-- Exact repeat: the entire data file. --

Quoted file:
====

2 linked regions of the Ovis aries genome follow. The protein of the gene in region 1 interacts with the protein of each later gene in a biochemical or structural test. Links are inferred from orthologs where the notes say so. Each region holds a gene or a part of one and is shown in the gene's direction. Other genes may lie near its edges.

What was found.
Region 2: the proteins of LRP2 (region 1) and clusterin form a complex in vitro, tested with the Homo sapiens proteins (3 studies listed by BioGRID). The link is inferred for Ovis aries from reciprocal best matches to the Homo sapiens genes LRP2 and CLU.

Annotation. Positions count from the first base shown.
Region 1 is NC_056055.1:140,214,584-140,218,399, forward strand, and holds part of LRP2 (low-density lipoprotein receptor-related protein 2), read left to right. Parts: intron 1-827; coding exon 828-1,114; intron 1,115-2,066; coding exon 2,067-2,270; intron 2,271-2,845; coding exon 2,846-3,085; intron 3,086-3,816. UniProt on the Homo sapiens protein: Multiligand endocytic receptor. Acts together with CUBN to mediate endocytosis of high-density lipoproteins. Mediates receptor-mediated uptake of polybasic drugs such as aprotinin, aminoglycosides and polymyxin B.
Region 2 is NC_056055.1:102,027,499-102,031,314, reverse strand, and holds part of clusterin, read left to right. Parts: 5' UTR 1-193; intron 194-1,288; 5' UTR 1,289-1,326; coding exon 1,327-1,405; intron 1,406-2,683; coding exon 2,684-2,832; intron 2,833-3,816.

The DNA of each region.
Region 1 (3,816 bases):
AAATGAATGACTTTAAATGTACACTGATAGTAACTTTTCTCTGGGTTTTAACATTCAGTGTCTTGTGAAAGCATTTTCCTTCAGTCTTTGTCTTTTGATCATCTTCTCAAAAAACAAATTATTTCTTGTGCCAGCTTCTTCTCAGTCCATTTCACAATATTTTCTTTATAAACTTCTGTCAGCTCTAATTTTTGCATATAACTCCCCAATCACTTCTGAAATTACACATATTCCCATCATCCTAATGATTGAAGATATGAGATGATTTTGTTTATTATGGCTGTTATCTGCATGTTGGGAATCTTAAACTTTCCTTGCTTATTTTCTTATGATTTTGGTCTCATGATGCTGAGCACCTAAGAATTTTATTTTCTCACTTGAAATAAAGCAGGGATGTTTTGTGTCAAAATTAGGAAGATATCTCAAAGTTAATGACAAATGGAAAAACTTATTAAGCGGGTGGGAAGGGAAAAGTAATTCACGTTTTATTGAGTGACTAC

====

2 linked regions of the Ovis aries genome follow. The protein of the gene in region 1 interacts with the protein of each later gene in a biochemical or structural test. Links are inferred from orthologs where the notes say so. Each region holds a gene or a part of one and is shown in the gene's direction. Other genes may lie near its edges.

What was found.
Region 2: the proteins of LRP2 (region 1) and clusterin form a complex in vitro, tested with the Homo sapiens proteins (3 studies listed by BioGRID). The link is inferred for Ovis aries from reciprocal best matches to the Homo sapiens genes LRP2 and CLU.

Annotation. Positions count from the first base shown.
Region 1 is NC_056055.1:140,214,584-140,218,399, forward strand, and holds part of LRP2 (low-density lipoprotein receptor-related protein 2), read left to right. Parts: intron 1-827; coding exon 828-1,114; intron 1,115-2,066; coding exon 2,067-2,270; intron 2,271-2,845; coding exon 2,846-3,085; intron 3,086-3,816. UniProt on the Homo sapiens protein: Multiligand endocytic receptor. Acts together with CUBN to mediate endocytosis of high-density lipoproteins. Mediates receptor-mediated uptake of polybasic drugs such as aprotinin, aminoglycosides and polymyxin B.
Region 2 is NC_056055.1:102,027,499-102,031,314, reverse strand, and holds part of clusterin, read left to right. Parts: 5' UTR 1-193; intron 194-1,288; 5' UTR 1,289-1,326; coding exon 1,327-1,405; intron 1,406-2,683; coding exon 2,684-2,832; intron 2,833-3,816.

The DNA of each region.
Region 1 (3,816 bases):
AAATGAATGACTTTAAATGTACACTGATAGTAACTTTTCTCTGGGTTTTAACATTCAGTGTCTTGTGAAAGCATTTTCCTTCAGTCTTTGTCTTTTGATCATCTTCTCAAAAAACAAATTATTTCTTGTGCCAGCTTCTTCTCAGTCCATTTCACAATATTTTCTTTATAAACTTCTGTCAGCTCTAATTTTTGCATATAACTCCCCAATCACTTCTGAAATTACACATATTCCCATCATCCTAATGATTGAAGATATGAGATGATTTTGTTTATTATGGCTGTTATCTGCATGTTGGGAATCTTAAACTTTCCTTGCTTATTTTCTTATGATTTTGGTCTCATGATGCTGAGCACCTAAGAATTTTATTTTCTCACTTGAAATAAAGCAGGGATGTTTTGTGTCAAAATTAGGAAGATATCTCAAAGTTAATGACAAATGGAAAAACTTATTAAGCGGGTGGGAAGGGAAAAGTAATTCACGTTTTATTGAGTGACTAC